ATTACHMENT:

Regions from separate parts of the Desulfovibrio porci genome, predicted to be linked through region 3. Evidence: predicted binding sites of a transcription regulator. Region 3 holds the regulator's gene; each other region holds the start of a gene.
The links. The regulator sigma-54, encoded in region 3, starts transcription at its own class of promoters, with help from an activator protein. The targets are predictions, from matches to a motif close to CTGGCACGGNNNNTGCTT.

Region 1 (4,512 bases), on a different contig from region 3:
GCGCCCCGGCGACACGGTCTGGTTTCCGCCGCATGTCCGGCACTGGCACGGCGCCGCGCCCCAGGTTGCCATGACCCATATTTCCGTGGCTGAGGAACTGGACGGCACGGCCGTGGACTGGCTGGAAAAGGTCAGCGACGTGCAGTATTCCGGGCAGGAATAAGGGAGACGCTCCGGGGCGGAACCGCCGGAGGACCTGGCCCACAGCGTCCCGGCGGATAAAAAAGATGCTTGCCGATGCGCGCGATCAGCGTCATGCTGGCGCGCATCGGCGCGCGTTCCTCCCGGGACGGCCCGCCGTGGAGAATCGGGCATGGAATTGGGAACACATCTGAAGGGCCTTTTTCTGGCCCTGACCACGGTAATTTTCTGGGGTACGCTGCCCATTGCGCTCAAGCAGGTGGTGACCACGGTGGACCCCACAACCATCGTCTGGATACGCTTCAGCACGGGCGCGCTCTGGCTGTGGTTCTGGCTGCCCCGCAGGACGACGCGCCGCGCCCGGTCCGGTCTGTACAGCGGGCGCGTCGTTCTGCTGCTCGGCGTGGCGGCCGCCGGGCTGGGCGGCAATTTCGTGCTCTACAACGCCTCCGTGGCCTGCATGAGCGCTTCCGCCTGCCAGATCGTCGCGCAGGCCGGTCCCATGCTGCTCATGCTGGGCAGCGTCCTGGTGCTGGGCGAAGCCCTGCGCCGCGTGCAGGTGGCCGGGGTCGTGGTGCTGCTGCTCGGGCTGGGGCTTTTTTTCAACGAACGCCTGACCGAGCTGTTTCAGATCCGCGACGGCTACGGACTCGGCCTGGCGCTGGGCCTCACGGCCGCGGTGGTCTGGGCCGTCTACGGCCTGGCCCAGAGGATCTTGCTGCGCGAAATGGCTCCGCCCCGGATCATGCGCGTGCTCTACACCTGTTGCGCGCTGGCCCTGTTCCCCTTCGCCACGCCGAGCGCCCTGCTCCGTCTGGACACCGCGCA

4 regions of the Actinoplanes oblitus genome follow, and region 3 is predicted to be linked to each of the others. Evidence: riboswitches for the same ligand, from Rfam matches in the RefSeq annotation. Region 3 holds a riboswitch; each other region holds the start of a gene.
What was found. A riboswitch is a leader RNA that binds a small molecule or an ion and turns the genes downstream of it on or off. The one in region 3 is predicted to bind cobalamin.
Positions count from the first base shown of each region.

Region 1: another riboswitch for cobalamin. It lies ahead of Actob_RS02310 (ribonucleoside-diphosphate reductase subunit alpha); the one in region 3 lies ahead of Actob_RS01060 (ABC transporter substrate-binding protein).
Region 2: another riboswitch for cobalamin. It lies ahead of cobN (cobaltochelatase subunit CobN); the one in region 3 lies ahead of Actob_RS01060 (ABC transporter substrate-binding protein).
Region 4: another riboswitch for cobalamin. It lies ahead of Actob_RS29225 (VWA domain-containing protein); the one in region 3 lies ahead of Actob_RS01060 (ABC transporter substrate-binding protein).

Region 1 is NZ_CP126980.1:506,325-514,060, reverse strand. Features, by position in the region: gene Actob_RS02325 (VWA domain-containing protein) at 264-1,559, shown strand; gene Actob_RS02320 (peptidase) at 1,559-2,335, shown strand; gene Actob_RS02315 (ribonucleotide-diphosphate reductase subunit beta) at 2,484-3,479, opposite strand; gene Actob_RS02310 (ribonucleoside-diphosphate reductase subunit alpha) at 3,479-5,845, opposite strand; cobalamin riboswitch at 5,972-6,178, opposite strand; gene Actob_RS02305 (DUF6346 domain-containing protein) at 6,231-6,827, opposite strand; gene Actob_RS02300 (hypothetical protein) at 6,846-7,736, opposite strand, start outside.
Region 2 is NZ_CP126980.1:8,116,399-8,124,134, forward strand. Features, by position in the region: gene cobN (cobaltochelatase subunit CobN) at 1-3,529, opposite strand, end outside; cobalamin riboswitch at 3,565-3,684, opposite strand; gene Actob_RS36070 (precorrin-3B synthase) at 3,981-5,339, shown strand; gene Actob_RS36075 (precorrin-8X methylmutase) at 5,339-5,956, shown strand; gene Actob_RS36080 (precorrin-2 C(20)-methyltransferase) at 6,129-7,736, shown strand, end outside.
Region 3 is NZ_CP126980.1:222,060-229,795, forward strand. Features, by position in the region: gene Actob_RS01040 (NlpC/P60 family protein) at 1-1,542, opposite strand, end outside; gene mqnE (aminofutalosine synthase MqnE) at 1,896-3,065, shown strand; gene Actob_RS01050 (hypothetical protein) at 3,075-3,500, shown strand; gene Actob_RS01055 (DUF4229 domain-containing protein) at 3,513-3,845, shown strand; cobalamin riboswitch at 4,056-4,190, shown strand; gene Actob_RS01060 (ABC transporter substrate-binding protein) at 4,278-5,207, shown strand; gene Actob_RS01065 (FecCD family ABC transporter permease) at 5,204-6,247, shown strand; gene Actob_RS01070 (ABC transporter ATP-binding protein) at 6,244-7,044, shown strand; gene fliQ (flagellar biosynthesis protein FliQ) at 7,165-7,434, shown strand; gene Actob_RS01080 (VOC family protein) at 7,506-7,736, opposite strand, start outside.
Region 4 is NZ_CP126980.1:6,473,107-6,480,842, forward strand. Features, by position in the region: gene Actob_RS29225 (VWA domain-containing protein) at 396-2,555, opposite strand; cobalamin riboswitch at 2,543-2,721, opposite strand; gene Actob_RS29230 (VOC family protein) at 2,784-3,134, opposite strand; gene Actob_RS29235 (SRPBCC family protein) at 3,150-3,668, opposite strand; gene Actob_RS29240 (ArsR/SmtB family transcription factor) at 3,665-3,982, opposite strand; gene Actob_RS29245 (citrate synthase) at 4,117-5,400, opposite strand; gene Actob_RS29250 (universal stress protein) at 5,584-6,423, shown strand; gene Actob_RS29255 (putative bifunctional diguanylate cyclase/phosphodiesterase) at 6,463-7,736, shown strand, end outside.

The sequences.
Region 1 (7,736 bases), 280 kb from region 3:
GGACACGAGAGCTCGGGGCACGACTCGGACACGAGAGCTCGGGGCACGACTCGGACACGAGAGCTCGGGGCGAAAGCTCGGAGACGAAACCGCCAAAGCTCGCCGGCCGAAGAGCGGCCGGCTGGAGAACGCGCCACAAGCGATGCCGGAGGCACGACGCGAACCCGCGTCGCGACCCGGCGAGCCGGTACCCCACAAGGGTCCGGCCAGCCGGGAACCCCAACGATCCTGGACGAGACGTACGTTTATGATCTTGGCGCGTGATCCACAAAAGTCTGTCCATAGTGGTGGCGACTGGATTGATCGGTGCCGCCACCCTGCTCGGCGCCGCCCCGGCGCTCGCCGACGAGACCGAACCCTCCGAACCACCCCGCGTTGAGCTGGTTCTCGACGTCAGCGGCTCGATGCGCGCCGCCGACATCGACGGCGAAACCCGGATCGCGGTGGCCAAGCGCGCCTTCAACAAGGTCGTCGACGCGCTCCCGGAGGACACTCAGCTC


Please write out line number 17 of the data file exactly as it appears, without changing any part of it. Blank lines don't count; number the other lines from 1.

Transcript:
GGACACGAGAGCTCGGGGCACGACTCGGACACGAGAGCTCGGGGCACGACTCGGACACGAGAGCTCGGGGCGAAAGCTCGGAGACGAAACCGCCAAAGCTCGCCGGCCGAAGAGCGGCCGGCTGGAGAACGCGCCACAAGCGATGCCGGAGGCACGACGCGAACCCGCGTCGCGACCCGGCGAGCCGGTACCCCACAAGGGTCCGGCCAGCCGGGAACCCCAACGATCCTGGACGAGACGTACGTTTATGATCTTGGCGCGTGATCCACAAAAGTCTGTCCATAGTGGTGGCGACTGGATTGATCGGTGCCGCCACCCTGCTCGGCGCCGCCCCGGCGCTCGCCGACGAGACCGAACCCTCCGAACCACCCCGCGTTGAGCTGGTTCTCGACGTCAGCGGCTCGATGCGCGCCGCCGACATCGACGGCGAAACCCGGATCGCGGTGGCCAAGCGCGCCTTCAACAAGGTCGTCGACGCGCTCCCGGAGGACACTCAGCTC